"So, what are your goals for doing this penetration test?" (Again, going back to that first point.)

Client: "Well, we want to make sure that an attacker can't get into our database and steal our client information or steal our sensitive information."

Right? Like a common thing for attackers to do.

If that's the goal, if that's what you want to prevent, there's a good chance that an attacker's not going to go through the front door. A cyber-criminal is not going to use this new application to achieve that goal, they're going to go through a different server.

So yes, although there is a new piece of technology, or a new system that requires testing, it shouldn't be the only thing that is tested if your goal is to avoid cyber criminals.

If you think about the goals of your penetration test rather than what you want tested, it can open-up your scope in a way that's beneficial for you. Allowing the consultant to discover real vulnerabilities and real attack vectors that might not be discovered if you'd restrict the scope to one or two servers.

6) Action the Report

Again, this does sound obvious, however it's not as obvious as simply following our recommendations. As penetration testers, we understand that it can be much harder than that. There can be restrictions like budget, expertise, time, and availability, or maybe the vulnerability is in a third-party software that you don't have access to?

Due to these restrictions, an action to the report is not always going to be “just fix everything.”

Instead, we may recommend smaller tasks to do in the meantime to reduce your risk until you can fix or patch certain vulnerabilities. Essentially at this stage, it is critical you work with your consultant to ensure you work through the findings of the report to achieve the objectives.

One of the most disheartening things for us to see is when we complete a penetration test for a customer, year after year, and we see the same vulnerabilities. It really makes us feel like we've failed and - to an extent - we did if the client still has the same vulnerabilities.

For this reason, at Content Security we offer a free re-test for vulnerabilities discovered in the external environment after we’ve allowed time for the customer to remediate. Funnily enough, when it comes to remediation, the most successful customers we see are software development firms. Most likely this is because they treat security vulnerabilities as bugs in their software. They will have a ticket assigned to each vulnerability and that ticket will be assigned to a team member with an SLA for them to fix it.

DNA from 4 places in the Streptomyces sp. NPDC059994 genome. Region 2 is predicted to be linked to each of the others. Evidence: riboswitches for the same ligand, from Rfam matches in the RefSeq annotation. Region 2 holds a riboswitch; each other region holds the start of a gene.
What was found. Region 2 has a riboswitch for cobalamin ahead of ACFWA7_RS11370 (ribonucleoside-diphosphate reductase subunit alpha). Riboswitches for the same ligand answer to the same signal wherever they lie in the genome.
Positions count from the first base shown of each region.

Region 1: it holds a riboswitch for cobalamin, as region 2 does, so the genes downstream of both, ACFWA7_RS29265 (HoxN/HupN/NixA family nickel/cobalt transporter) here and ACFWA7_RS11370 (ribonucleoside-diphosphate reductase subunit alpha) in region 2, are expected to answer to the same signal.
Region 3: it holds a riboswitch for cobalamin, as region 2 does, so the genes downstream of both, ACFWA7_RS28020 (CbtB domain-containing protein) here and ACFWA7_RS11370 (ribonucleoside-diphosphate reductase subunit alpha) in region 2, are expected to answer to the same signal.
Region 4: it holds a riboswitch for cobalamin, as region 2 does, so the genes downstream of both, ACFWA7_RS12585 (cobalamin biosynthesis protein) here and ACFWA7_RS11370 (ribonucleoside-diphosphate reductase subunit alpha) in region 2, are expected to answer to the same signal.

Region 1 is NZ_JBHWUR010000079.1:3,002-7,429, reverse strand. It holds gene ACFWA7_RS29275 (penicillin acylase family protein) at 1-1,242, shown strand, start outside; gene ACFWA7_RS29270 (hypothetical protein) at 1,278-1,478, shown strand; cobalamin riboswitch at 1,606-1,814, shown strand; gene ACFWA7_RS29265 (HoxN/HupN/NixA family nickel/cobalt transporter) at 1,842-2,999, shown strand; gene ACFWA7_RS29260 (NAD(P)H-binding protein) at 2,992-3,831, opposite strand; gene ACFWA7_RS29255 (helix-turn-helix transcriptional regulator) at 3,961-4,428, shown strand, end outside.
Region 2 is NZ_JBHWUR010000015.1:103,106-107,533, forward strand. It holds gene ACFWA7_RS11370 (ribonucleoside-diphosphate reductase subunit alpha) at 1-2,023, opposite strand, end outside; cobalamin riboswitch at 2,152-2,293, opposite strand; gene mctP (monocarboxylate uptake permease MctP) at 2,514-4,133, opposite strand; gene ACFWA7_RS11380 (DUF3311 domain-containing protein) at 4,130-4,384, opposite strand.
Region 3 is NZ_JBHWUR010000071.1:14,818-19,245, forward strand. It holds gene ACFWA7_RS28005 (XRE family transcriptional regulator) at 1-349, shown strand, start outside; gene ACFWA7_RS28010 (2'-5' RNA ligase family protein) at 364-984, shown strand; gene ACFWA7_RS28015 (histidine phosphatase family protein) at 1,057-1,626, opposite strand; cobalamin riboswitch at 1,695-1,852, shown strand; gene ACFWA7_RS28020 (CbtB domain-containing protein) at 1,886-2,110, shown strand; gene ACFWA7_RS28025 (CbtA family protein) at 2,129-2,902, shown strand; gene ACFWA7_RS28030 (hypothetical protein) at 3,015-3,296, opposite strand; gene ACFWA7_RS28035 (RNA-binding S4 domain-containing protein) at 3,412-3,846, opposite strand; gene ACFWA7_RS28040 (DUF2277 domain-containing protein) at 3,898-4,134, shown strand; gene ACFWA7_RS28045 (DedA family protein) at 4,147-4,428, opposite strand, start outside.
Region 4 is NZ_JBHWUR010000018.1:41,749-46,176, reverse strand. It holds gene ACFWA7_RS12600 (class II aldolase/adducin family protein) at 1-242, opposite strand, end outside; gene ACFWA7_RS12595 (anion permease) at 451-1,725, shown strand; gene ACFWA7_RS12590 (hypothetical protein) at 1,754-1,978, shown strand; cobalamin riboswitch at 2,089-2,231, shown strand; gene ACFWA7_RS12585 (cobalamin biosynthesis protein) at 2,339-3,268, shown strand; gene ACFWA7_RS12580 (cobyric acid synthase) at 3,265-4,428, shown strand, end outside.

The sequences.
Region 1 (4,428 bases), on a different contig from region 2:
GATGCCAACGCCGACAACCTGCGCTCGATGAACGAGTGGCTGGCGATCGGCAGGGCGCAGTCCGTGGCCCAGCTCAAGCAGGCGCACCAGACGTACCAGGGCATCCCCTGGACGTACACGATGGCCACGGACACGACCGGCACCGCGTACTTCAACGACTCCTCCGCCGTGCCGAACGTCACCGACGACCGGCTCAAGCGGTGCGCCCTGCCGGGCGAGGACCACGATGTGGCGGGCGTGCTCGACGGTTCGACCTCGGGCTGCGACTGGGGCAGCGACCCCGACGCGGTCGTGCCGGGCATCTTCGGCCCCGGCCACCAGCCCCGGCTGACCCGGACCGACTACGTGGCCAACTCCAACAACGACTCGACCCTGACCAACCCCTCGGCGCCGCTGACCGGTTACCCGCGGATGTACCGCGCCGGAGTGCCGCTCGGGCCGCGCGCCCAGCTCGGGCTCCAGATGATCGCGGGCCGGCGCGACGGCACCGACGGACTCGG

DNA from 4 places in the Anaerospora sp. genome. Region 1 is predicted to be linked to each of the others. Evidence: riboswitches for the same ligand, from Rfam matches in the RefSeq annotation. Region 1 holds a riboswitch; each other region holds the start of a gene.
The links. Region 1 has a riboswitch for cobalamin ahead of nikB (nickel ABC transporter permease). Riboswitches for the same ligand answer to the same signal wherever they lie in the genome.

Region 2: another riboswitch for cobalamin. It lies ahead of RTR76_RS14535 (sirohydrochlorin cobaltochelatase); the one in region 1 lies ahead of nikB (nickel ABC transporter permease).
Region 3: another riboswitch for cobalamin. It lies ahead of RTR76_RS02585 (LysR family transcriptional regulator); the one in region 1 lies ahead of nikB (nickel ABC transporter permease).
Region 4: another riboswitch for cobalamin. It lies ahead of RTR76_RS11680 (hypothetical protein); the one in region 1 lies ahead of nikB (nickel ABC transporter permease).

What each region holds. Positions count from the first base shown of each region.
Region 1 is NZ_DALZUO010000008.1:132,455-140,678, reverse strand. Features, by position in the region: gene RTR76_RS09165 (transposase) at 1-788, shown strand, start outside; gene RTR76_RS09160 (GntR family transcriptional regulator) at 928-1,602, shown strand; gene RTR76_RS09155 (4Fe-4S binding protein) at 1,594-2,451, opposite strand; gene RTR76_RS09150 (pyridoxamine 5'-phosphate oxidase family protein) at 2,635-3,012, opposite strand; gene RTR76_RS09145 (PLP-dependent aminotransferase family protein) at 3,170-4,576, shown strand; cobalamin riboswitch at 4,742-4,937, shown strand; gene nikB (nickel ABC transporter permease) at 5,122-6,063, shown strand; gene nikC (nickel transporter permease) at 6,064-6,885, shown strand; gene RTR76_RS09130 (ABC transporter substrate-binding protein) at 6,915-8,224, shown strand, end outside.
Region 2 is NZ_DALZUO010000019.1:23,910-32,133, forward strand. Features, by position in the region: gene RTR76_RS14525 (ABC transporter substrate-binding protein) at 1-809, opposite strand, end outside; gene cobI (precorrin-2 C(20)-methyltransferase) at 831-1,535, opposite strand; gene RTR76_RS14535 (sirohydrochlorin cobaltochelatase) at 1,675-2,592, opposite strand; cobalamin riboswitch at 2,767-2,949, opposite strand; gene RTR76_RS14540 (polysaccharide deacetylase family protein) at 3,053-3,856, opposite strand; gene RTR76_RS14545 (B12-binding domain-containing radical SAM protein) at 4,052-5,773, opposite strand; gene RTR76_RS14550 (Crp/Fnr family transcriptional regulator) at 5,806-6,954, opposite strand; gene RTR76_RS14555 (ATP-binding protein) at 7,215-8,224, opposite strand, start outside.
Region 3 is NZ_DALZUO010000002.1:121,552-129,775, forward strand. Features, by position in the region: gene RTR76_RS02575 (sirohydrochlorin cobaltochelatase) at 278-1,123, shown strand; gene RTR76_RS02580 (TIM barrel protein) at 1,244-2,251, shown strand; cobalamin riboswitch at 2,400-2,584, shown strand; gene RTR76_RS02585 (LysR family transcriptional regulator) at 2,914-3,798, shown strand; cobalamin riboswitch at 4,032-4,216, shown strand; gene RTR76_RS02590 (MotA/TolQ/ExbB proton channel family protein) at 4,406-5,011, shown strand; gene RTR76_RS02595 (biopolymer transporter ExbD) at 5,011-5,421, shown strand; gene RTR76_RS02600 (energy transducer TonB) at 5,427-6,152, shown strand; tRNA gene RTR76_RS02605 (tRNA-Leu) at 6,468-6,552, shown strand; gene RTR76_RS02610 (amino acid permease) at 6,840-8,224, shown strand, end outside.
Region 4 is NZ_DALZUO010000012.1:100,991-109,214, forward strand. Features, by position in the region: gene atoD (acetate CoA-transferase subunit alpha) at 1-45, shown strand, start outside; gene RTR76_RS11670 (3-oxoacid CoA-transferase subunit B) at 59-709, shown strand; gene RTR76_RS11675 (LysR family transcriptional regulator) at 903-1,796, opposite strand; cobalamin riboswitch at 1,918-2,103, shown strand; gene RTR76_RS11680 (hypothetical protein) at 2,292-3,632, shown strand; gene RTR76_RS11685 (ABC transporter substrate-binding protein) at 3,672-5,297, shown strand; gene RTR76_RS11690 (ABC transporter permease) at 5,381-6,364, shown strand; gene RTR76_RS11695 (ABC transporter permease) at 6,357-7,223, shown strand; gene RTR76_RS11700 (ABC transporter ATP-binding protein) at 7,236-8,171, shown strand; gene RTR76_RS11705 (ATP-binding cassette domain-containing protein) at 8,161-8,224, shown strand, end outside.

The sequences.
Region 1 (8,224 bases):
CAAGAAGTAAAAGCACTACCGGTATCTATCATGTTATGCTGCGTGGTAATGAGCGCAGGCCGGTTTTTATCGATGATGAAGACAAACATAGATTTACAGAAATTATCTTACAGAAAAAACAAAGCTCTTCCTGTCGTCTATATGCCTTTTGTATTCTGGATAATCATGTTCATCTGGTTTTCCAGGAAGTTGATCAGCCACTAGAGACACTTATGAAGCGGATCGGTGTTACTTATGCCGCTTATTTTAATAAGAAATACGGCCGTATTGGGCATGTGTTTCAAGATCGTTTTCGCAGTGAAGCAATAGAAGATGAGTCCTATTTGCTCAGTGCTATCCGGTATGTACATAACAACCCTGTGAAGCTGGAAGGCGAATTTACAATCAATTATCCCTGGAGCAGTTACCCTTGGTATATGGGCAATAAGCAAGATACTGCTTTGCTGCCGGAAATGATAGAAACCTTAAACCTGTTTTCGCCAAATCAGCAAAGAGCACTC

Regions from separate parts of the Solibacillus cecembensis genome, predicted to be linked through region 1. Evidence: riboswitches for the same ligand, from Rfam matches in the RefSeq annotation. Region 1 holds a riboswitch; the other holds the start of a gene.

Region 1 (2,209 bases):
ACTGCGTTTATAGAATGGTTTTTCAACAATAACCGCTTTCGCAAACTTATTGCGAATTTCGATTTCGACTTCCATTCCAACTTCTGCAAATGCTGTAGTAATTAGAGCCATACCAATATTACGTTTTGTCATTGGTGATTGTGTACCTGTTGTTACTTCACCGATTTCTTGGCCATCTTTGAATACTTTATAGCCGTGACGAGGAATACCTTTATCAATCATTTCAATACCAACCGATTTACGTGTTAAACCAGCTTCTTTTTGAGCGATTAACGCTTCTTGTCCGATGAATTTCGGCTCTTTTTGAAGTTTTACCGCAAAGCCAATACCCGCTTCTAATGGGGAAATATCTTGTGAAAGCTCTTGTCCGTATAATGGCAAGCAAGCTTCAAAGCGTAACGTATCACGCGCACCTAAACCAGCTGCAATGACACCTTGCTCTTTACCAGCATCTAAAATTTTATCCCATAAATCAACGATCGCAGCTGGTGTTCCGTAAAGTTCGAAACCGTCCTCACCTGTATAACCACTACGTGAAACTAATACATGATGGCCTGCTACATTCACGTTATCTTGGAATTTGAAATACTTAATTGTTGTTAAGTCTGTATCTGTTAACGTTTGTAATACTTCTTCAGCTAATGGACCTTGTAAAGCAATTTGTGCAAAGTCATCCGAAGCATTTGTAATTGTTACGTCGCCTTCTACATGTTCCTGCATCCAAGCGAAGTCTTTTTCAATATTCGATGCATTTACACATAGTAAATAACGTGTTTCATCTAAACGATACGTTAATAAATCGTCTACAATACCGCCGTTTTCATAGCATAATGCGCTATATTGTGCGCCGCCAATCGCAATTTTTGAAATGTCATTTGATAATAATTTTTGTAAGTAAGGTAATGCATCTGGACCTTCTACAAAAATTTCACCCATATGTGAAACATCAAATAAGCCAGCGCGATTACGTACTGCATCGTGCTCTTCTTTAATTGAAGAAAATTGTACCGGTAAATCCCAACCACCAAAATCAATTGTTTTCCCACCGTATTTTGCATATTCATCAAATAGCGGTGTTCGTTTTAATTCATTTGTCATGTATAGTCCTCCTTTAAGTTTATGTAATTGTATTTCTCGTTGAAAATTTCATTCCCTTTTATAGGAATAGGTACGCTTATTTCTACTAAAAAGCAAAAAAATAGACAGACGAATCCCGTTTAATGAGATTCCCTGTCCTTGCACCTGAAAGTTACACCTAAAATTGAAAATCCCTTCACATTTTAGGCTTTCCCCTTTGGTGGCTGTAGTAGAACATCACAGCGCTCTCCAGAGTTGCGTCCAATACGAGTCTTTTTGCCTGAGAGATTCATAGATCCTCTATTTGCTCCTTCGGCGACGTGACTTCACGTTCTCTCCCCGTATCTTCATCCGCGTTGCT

As part of that, they might reach out to us and request help or more detail about a particular vulnerability, but at least every action has an owner, and your consultant should always be happy to help.

7) Perceive the Penetration Test in a Positive Light

Finding vulnerabilities and issues within your eco-system can often irritate the people responsible for that eco-system. For this reason, it is important to approach the penetration test with the right mindset.

We're not saying that the work you did is bad, we're just saying you might've overlooked something. Everyone does, we're all human.

Ensure you find a consultant that will help you deliver the results in a positive light to your board, your developers, your system admins and any other stakeholders involved.

I guarantee you if we found an issue in your organisation, we've found that issue somewhere else at least ten times, so you're not the only ones. This is what I mean by keep it positive, at least you're being proactive about it, and at least you know about the problems, you're not hiding your head in the sand!

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Summary

  1. Conduct a vulnerability scan and make life as difficult as possible for the testers.
  2. Take advantage of the consultant because they are a human and they’re here to help.
  3. Be ready with your requirements at least one week before starting.
  4. Open the scope beyond what you're just testing.
  5. Action the report.
  6. Perceive the penetration test in a positive light.